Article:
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J Trudeau

Justin Trudeau’s not a lawyer. Maybe he should talk to one.

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Justin Trudeau’s decision last week to publicly purge two Liberal MPs for alleged sexual misconduct, without asking or naming the complainants or giving his MPs any measure of due process, was not his first foray outside elementary principles of law. A few months ago he invented a constitutional right to abortion and banned anyone who does not subscribe to this myth from running as a candidate for the Liberal Party of Canada. Is he a legal naif or tinpot autocrat? Don Hutchinson weighs the evidence…

Why We Must NOT Reopen the Constitution

Those who want Canada’s Constitution repaired, renewed, revitalized, re-jigged, re-worked, or otherwise re-opened, need to spend a working vacation with a bomb squad. They need refreshment in their understanding of what happens when something that isn’t right goes completely wrong. The rest of us should ...

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What Does Quebec Want?: Nothing of Constitutional reform, says Maxime Bernier

The last three major attempts to accommodate Quebec’s unique linguistic and cultural characteristics within Canada’s Constitution all inflamed the province’s separatist movement. But over two decades have passed since the last attempt, and the separatists were crushed in the most recent federal and provincial elections. ...

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How to Get Internal Free Trade Back in the Constitution

This summer, Canadians were treated to stereo calls for freer trade between the provinces. In Ottawa, Industry Minister James Moore announced the federal government’s intention to create a true free trade zone within Canada, with plans to begin negotiating with the provinces in the autumn. ...

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Harper’s Gitmo: The Sisyphean Task of Senate Reform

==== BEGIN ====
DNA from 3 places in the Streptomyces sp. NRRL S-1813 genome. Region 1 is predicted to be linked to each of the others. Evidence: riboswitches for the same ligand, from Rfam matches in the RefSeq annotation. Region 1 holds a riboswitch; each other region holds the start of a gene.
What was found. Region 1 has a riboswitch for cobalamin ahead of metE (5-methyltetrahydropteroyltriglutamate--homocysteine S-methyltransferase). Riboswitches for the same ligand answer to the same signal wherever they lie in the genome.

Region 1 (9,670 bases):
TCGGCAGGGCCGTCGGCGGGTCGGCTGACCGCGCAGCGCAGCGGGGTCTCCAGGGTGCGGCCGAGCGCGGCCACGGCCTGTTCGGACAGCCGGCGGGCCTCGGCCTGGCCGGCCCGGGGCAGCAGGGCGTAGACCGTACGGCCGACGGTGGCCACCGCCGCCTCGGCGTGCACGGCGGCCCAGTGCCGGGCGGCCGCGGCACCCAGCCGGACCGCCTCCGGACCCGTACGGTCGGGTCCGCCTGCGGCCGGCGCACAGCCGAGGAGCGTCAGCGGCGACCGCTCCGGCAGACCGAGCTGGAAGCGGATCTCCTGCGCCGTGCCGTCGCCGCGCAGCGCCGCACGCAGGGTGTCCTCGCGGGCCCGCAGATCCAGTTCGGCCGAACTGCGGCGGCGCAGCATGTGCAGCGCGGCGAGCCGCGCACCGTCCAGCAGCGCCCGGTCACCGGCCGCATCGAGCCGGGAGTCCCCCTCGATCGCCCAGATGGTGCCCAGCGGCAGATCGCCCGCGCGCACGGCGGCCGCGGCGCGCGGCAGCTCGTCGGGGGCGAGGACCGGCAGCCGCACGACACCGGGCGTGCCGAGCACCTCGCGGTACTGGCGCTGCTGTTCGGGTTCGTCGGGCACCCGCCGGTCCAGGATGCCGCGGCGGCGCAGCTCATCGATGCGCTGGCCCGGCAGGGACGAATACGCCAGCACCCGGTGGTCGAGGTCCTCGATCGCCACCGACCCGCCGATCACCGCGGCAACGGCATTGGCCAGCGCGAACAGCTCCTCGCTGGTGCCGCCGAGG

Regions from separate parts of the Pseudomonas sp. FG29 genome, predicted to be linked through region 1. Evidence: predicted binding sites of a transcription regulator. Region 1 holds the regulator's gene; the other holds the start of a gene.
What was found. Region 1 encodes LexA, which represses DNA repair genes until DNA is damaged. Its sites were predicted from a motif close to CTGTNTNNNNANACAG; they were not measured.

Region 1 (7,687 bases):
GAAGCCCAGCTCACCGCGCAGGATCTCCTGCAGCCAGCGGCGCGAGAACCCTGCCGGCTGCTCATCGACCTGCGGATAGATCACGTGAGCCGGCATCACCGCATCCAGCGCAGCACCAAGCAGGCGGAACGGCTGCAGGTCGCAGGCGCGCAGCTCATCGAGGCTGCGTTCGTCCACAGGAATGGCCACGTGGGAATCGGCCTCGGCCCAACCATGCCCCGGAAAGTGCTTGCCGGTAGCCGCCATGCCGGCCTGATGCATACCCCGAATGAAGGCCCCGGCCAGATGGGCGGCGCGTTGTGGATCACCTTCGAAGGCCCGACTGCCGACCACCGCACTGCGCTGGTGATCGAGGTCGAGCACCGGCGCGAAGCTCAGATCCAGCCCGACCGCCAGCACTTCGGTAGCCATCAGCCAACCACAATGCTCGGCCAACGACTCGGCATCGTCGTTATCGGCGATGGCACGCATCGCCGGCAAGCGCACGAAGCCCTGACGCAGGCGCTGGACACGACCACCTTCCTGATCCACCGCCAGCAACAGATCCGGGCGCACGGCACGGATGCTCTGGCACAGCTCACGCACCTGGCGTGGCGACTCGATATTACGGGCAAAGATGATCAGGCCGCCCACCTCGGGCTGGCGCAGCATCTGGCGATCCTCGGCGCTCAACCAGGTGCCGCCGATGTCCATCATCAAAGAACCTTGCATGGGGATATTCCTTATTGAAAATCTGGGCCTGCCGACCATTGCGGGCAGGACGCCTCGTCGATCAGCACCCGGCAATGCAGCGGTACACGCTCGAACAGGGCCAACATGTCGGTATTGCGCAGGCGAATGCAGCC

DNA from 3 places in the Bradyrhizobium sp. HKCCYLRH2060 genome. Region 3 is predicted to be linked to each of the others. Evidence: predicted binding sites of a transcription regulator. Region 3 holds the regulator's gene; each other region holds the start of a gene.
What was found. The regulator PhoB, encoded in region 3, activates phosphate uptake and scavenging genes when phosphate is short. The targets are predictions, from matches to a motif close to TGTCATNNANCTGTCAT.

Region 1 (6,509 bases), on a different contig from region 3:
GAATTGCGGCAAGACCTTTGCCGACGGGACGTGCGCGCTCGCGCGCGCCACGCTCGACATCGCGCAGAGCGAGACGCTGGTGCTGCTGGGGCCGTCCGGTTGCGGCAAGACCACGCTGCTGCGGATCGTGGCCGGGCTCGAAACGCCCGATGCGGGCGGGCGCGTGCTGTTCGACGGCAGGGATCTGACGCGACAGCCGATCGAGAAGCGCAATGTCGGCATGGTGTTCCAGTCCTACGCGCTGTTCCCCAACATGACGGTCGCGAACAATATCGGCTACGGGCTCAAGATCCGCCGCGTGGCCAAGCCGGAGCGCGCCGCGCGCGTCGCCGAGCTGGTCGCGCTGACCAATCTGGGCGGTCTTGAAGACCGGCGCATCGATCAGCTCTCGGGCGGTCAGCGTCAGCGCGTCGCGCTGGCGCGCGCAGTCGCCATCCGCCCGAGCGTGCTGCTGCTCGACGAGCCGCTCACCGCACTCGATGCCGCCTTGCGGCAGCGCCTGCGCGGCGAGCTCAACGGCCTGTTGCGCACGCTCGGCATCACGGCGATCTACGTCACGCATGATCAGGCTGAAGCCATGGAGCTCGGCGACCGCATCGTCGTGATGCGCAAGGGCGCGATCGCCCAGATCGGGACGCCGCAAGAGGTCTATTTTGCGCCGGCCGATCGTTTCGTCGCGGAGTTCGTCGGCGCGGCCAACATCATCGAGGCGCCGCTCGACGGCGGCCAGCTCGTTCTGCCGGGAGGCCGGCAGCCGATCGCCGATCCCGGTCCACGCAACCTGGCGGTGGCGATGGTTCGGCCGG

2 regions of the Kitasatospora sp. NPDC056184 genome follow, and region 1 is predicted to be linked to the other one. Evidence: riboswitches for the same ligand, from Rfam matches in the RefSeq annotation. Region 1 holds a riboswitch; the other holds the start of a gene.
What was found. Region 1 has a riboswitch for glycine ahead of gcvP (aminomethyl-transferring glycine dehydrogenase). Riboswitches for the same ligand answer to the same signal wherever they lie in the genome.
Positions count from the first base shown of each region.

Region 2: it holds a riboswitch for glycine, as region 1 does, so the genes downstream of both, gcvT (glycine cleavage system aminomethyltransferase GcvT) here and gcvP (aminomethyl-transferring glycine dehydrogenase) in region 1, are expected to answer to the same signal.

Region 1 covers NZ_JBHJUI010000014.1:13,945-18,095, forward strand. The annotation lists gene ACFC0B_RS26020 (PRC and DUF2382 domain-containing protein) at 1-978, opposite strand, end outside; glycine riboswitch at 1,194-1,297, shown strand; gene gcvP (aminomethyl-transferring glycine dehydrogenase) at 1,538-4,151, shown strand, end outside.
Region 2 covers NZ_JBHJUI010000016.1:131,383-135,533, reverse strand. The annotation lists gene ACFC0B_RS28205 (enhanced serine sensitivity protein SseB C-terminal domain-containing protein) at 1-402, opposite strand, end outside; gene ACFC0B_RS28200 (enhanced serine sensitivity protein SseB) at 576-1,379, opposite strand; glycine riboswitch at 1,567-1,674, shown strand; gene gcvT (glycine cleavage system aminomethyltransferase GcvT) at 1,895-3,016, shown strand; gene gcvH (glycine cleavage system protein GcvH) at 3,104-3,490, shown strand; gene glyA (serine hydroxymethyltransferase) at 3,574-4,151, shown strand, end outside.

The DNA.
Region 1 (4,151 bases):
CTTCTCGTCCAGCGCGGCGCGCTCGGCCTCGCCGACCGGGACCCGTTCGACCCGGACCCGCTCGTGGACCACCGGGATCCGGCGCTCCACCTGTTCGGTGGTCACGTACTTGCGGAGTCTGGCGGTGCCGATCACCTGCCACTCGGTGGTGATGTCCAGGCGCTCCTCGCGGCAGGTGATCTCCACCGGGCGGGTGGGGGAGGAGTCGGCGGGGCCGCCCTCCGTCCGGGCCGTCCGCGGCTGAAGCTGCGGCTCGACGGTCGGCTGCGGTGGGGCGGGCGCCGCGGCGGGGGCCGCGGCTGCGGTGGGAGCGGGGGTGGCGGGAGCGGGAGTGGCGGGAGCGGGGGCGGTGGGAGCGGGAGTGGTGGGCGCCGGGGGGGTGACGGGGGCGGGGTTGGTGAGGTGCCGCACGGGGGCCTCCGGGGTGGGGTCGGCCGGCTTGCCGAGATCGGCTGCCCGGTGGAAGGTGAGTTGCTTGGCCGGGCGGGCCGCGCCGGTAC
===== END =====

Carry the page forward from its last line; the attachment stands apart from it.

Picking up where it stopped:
One of Barack Obama's first official acts as President of the United States was to order the detention facility at Guantanamo Bay closed by the end of 2009. Closing “Gitmo” had been more than just a campaign promise for Candidate Obama. It was the essence ...

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It’s Not the Charter, It’s the Judges

Judging is always political. It is an inescapable element of having to interpret inherently ambiguous wording, of having to take words written on a thin page and apply them to the thick realities of human existence. One of the great strengths of the common law ...

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So Much Litigation, So Little Reconciliation

The entrenchment of aboriginal rights in Section 35 of the 1982 Constitution Act triggered a spate of litigation over the next three decades that has expanded the treaty rights and land claims of First Nations, Metis and Inuit peoples across Canada. Supreme Court of Canada ...

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Reconsidering Canada's Unloved Constitution

The idea for the theme of this edition of C2C Journal was originally born out of conversations I had with several of the surviving framers of the 1982 Constitution Act between 2001 and 2005. I wanted to know if they were satisfied with the way ...

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Why We MUST Reopen the Constitution

Canada’s Constitution is a mess. It doesn’t provide good government, doesn’t unite us, doesn’t inspire us, and cannot be amended. We can, and should, do better. It might seem unwise to revisit the question after the two previous attempts to fix it destroyed the party ...

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